This time, the title refers not to blogs (where I haven’t figured out the answer yet) but to scholarly articles.
Like most scientists I know, I tend to read journals online, accessing their webpages with a browser (usually Mozilla Firefox), reading either the HTML or the PDF on my screen, and only rarely bothering to take a printout. Many trees have probably been saved this way.
Also, like most scientists I know, when writing papers I use bibliography software (in my case BibTeX; Microsoft Word users are likely to use Endnote) to organise my references, and I maintain a database of papers I refer to.
The question is, what happens in between? There are two problems here: I want to save my reading material in a systematic way, so that I will find it again when I want to; and I want to save the citation information for it so that I can easily reference it in my own writing.
Saving things systematically is not my strong point. Ideally, I would save it to a subdirectory named after the topic of interest, and rename the file with an informative name, so that I can locate it with a simple directory listing. If a file belonged to multiple topics, I would make symbolic links to it in all relevant subdirectories. I’m sure it would work well. Instead, what I end up doing is saving everything to a directory named “papers” (or, worse, on my desktop), with the original filename which could be something like “10.1371_journal.pcbi.0020053-L.pdf”. Good luck finding that again. Then when I need it again, I end up searching PubMed or Google Scholar for it.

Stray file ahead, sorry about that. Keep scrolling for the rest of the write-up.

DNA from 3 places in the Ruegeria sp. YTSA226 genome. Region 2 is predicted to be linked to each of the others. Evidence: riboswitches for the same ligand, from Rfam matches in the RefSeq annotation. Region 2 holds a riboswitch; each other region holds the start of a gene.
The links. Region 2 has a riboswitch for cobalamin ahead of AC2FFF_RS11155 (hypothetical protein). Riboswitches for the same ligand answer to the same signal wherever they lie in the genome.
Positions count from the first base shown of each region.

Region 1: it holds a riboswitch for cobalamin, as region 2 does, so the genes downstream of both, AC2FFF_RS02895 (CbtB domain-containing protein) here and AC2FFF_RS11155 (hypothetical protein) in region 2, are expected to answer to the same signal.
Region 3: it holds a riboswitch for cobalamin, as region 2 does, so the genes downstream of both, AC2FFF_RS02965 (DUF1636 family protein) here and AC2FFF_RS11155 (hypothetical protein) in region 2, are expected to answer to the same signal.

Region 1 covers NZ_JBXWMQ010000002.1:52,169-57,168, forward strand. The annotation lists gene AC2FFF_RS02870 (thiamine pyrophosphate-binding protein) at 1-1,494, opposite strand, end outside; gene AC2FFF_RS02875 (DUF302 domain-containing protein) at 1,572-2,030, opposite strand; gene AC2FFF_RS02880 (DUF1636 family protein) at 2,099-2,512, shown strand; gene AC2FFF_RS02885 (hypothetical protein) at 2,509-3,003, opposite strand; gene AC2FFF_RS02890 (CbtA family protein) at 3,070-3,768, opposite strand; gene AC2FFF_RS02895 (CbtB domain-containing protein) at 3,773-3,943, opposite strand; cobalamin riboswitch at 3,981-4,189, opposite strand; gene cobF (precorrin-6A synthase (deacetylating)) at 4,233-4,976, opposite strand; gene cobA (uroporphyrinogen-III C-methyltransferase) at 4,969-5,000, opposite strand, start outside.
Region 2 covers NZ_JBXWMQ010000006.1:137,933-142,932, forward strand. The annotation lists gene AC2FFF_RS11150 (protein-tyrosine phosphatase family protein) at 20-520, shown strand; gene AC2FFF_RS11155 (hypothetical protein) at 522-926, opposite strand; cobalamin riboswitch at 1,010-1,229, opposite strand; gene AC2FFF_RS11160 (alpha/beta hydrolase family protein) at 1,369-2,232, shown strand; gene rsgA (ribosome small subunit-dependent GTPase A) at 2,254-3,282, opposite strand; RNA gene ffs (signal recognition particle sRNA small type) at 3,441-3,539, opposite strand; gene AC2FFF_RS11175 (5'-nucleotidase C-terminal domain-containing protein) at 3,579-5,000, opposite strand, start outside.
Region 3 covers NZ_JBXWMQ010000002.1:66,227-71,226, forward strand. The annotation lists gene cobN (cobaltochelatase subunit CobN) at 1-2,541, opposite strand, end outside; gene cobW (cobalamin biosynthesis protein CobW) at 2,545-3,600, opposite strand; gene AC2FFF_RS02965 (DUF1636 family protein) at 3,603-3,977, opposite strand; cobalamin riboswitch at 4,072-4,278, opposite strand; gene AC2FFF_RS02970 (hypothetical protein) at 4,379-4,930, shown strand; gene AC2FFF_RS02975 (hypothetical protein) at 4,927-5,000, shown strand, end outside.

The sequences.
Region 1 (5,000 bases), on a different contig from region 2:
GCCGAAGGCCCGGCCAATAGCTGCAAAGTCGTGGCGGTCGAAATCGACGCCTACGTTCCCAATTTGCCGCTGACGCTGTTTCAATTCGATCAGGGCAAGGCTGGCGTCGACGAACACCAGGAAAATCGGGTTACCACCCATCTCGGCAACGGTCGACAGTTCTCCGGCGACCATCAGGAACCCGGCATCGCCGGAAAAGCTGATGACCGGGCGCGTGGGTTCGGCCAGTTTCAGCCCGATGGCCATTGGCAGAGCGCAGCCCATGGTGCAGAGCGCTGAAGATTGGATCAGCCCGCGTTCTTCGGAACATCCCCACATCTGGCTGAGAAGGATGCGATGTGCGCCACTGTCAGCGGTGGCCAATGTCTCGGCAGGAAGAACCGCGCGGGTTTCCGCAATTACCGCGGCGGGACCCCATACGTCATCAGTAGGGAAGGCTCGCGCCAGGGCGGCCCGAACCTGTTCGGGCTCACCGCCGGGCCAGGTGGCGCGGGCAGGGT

As for citations, an alternative to the extreme tedium of manually entering each BibTeX entry into my database was to search for the paper on sites such as Hubmed (a PubMed front-end that can export to BibTeX format and do other nice things). This, in practice, is not tedium-free either.
Such was my workflow until recently. Now I have a better solution: Zotero.
I’m sure I’m late to the party and lots of people are using it already, but here’s a description for the uninitiated. Zotero is a Firefox extension: when installed, you get a “zotero” button at the bottom right of the Firefox window, which when pressed, pops up the Zotero interface (or pops it down again). What it does is, it captures bibliographic information about the page you are currently viewing, and saves it to a database. Capturing is as easy as clicking an icon that shows up in your URL bar. (It’s not restricted to scholarly journals: it works with news articles from the New York Times, or BBC News, for example.) Each item in that database has numerous fields: the usual bibliographic ones (title, author, journal name, etc), but also web links, notes, attachments, tags. It automatically extracts tags from some articles (via their “keywords” or equivalent section), but you can specify your own. You can search your articles, filter them by tag, and do various other neat things, most of which I haven’t explored. Most importantly, you can export citations in BibTeX format (and also Endnote and various other formats).
Zotero works with Firefox 2, and the latest version also works well, in my experience, with Firefox 3 RC1, but has glitches with the previous release (beta 5) of Firefox 3. If you are overwhelmed by scholarly reading matter, give it a try.